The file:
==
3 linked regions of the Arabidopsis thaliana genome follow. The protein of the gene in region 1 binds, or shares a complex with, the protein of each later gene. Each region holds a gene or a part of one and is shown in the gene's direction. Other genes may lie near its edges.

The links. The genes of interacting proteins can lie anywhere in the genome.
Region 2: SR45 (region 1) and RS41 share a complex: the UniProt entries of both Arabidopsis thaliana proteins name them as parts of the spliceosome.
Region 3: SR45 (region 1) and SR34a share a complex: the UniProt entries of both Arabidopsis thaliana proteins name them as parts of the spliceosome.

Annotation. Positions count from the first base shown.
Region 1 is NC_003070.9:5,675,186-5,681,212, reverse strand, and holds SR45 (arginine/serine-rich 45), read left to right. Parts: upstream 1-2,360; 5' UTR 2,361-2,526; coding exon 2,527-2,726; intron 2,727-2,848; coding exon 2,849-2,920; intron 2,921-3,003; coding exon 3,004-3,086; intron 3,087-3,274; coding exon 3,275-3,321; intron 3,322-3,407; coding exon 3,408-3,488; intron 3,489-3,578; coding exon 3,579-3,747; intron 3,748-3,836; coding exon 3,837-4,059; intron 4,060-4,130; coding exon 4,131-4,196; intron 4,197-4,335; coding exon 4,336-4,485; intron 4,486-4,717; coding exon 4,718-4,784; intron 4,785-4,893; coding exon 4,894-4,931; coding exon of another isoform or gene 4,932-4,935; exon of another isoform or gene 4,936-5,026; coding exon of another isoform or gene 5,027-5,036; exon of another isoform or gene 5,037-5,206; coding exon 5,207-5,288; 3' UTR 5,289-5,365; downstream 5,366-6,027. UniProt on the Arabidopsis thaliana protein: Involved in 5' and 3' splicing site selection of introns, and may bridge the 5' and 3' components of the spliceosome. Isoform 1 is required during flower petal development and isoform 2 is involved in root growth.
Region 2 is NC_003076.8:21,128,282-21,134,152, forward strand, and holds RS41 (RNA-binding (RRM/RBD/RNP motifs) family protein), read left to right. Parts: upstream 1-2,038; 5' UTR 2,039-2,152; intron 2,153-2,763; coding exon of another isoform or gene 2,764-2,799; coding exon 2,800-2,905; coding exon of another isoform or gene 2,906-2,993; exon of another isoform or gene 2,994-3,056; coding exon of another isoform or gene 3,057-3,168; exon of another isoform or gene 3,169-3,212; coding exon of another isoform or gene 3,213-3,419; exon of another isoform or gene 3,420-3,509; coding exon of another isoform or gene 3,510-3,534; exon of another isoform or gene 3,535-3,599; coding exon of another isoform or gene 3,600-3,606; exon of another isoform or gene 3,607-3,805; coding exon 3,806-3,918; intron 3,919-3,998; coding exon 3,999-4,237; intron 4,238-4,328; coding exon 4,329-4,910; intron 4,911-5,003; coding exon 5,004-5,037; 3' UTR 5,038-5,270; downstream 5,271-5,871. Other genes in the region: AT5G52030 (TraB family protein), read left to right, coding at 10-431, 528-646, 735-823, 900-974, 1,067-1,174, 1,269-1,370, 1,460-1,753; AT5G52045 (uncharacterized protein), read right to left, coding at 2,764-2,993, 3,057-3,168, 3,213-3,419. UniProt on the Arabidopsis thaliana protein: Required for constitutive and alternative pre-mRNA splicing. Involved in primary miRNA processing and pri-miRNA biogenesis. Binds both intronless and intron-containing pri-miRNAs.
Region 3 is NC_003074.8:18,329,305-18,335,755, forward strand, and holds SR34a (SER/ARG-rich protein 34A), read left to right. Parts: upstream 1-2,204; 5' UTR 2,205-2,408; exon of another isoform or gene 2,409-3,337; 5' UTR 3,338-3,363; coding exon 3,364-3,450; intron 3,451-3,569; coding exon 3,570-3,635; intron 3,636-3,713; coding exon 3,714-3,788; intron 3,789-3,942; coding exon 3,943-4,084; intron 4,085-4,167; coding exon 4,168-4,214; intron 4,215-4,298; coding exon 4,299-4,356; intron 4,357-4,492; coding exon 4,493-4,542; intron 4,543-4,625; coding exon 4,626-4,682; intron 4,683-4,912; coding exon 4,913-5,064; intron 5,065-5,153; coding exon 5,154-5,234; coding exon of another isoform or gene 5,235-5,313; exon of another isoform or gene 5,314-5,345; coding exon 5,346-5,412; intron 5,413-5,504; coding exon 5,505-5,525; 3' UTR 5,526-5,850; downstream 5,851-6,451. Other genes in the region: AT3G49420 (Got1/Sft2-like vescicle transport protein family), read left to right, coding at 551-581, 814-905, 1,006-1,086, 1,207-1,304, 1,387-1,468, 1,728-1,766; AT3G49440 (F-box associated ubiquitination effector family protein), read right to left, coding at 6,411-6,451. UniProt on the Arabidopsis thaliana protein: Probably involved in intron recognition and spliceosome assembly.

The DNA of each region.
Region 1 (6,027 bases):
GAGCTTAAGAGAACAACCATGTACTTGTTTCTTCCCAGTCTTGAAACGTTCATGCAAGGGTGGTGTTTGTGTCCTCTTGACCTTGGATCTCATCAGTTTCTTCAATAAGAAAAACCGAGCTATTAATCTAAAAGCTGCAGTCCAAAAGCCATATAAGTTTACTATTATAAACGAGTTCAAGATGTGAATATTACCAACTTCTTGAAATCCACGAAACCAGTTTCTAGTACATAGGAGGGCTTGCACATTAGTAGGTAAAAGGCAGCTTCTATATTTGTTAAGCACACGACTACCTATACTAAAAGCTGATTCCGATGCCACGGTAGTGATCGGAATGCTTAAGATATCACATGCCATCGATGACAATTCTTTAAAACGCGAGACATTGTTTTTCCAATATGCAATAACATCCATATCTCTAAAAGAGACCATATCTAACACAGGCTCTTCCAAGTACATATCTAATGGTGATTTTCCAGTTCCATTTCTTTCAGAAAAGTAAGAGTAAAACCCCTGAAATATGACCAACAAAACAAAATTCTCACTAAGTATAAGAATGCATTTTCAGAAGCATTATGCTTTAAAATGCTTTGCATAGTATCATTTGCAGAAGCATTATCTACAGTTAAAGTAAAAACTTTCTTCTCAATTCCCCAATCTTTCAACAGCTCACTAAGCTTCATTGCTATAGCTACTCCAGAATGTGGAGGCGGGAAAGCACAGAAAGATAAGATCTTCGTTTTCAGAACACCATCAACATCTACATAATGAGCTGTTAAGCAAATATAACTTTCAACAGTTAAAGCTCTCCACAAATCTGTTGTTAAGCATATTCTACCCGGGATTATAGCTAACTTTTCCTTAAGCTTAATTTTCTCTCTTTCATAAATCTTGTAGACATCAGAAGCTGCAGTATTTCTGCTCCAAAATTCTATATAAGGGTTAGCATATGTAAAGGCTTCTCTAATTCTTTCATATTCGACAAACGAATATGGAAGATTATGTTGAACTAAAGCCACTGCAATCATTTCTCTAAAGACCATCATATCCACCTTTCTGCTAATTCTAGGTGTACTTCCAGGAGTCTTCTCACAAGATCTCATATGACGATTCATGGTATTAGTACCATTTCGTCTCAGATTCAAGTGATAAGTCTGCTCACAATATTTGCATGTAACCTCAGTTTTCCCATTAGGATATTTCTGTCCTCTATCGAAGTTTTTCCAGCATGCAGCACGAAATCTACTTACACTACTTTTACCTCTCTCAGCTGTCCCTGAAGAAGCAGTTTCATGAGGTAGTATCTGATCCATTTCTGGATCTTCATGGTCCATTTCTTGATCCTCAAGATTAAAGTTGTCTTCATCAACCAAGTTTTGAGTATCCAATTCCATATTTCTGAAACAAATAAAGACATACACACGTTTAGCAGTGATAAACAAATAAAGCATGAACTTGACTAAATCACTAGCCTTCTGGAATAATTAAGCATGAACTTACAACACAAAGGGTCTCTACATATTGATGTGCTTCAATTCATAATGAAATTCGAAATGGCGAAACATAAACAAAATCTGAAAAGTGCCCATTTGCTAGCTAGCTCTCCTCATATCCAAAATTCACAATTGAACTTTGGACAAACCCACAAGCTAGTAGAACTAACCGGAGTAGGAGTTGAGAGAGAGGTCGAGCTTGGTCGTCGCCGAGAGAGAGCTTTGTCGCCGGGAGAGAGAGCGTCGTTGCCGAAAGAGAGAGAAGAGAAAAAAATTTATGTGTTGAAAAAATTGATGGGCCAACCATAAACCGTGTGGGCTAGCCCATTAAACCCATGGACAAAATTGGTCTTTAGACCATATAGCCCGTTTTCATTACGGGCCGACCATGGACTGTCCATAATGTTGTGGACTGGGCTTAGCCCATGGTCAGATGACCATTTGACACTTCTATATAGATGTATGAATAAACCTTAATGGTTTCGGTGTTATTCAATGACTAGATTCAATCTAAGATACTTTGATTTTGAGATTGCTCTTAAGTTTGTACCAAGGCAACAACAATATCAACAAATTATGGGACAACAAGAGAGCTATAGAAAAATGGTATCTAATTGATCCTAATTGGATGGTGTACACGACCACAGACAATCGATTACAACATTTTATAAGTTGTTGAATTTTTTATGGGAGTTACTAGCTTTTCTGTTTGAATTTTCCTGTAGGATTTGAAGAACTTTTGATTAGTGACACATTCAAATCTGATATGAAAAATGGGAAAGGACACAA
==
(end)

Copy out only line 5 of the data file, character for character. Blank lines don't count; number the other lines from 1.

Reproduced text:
Annotation. Positions count from the first base shown.